The job of a cartographer leaves little room for creativity, as maps are expected to provide an accurate representation of a location. For several decades, however, mapmakers working for the Swiss Federal Office of Topography have subtly defied their role by secretly inserting hidden illustrations into official maps of Switzerland.
From a marmot hiding among the contour lines of the Swiss Alps to a fish blending into the grooves of a French nature preserve, it’s hard to believe these drawings went unnoticed for so many years. In fact, a rendering of a naked woman remained hidden for almost 60 years in the municipality of Egg, located in northern Switzerland. Her curved, reclined shape was composed in 1958 from a green marshland and blue river lines. The nude woman wasn’t found until 2012, and even the marmot remained unnoticed for five years. Short, parallel lines indicating mountainous slopes doubled as the creature’s fur, and its face, tail, and paws were concealed with clever relief shading.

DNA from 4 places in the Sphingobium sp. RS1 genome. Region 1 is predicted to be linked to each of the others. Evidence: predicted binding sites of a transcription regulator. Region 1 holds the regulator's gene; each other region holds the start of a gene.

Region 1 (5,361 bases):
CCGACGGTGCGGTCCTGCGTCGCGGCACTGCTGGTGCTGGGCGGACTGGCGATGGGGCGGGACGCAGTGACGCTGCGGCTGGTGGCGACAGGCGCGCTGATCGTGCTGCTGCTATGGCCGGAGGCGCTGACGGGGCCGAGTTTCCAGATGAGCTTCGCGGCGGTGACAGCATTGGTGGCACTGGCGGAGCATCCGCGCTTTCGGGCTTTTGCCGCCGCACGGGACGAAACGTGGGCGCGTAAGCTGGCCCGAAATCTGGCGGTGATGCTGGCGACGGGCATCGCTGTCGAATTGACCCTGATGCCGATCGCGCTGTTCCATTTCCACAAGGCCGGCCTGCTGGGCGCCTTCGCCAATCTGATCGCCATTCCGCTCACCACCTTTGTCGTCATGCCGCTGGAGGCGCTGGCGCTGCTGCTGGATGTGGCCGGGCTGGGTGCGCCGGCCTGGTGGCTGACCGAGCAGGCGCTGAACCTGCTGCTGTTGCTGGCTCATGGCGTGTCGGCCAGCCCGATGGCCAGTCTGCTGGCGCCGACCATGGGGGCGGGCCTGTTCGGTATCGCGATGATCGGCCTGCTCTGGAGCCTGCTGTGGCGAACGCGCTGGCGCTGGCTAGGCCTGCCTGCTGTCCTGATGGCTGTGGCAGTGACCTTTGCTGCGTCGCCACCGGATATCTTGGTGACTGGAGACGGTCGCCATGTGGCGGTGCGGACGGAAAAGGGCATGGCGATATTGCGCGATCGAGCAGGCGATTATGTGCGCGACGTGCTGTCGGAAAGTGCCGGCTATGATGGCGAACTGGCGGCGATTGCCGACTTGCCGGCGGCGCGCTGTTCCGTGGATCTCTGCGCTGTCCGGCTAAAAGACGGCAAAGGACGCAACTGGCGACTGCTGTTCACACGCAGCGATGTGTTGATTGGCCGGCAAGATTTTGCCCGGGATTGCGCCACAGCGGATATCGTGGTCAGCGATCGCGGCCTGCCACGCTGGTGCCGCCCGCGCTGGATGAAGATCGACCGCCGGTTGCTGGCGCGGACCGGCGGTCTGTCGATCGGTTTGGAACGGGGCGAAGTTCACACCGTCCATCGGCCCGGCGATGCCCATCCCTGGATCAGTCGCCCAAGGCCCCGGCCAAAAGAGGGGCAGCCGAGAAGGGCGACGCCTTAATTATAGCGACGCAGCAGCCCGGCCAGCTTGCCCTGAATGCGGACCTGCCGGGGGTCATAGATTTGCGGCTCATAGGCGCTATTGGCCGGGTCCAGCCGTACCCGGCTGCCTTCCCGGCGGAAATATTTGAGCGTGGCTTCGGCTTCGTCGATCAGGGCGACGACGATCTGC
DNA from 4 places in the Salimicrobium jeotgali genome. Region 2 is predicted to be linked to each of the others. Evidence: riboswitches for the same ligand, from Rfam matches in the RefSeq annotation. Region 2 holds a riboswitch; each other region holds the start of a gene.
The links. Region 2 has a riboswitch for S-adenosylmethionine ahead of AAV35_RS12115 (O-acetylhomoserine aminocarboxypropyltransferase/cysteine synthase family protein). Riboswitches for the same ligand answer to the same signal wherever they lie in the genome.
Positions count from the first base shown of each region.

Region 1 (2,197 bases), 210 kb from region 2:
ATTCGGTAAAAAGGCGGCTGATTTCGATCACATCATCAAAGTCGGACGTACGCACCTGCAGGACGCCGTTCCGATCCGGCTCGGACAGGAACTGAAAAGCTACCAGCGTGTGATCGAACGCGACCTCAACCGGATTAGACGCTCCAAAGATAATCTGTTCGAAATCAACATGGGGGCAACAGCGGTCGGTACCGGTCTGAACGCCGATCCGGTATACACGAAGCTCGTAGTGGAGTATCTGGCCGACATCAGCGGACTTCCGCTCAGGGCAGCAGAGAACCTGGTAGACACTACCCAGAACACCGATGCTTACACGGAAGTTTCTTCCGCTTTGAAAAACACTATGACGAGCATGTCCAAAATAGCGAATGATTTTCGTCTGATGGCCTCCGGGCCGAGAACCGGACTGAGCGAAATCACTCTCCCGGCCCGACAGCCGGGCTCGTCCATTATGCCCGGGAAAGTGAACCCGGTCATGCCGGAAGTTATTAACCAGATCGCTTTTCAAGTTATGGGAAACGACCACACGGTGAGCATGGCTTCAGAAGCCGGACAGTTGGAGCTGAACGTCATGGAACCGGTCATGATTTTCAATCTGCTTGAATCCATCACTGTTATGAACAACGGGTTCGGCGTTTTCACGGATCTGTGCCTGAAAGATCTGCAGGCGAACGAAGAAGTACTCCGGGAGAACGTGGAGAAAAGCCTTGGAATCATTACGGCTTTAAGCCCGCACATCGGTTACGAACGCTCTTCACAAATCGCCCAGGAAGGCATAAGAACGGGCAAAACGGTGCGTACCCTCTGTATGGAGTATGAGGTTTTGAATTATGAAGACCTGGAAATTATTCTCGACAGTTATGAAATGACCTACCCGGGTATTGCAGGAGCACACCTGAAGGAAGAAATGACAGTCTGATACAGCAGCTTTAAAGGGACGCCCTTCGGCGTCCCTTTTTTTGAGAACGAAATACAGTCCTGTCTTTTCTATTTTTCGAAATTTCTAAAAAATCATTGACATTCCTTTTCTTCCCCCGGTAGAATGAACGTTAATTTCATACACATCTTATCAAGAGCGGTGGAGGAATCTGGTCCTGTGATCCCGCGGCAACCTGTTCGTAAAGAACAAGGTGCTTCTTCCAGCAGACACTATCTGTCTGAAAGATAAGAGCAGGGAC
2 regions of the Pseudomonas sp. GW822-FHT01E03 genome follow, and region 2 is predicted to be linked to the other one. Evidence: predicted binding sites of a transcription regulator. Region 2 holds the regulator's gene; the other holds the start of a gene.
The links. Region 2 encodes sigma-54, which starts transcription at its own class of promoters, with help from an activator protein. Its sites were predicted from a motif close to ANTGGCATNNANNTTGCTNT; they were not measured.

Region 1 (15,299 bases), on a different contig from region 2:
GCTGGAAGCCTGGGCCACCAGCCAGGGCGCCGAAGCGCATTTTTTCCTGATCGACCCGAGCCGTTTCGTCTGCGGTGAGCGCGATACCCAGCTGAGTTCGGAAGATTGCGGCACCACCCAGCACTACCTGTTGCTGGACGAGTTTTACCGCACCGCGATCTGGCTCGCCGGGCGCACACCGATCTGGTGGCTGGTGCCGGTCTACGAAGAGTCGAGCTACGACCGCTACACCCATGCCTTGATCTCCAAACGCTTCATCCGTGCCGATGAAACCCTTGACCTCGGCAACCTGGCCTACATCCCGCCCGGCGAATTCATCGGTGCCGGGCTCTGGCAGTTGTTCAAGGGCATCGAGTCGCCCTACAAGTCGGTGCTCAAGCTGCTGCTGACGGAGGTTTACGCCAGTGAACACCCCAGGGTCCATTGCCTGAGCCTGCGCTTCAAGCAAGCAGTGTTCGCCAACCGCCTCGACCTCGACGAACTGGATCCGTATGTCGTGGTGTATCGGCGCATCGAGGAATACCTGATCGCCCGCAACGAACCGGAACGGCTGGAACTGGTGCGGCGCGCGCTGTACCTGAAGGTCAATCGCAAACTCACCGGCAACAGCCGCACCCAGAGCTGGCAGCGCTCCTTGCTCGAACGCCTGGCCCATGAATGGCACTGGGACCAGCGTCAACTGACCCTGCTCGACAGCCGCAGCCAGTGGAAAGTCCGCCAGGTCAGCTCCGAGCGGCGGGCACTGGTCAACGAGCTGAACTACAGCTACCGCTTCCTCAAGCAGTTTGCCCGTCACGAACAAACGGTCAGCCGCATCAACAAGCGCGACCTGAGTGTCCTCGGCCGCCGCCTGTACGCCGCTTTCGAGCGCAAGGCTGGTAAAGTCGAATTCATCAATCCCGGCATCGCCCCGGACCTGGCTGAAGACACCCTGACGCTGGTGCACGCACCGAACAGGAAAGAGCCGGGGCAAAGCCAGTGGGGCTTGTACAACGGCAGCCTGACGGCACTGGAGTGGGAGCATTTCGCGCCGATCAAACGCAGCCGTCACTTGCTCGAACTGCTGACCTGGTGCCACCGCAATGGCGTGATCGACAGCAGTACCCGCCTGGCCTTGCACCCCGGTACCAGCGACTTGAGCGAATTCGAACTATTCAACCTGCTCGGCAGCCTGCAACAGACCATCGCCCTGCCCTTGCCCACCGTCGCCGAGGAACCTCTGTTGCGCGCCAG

It’s unclear why the cartographers decided to include these easter eggs. Perhaps the concealed doodles are a nod to the illustrated sea creatures and other mythical beasts of ancient maps, or maybe the mapmakers just wanted to have a bit of fun. But to find one of these drawings means that the cartographer has eluded one of the most prestigious map-making institutions in the world—each Swisstopo map undergoes a rigorous proofreading process.
Once these illustrations are found, they meet an unfortunate fate; they are removed from the next edition of the maps and will disappear from circulation. A spokesperson for Swisstopo told Eye on Design, “Creativity has no place on these maps.” Despite this, we think these secret illustrations should be celebrated as though they’re the maps’ true hidden treasures.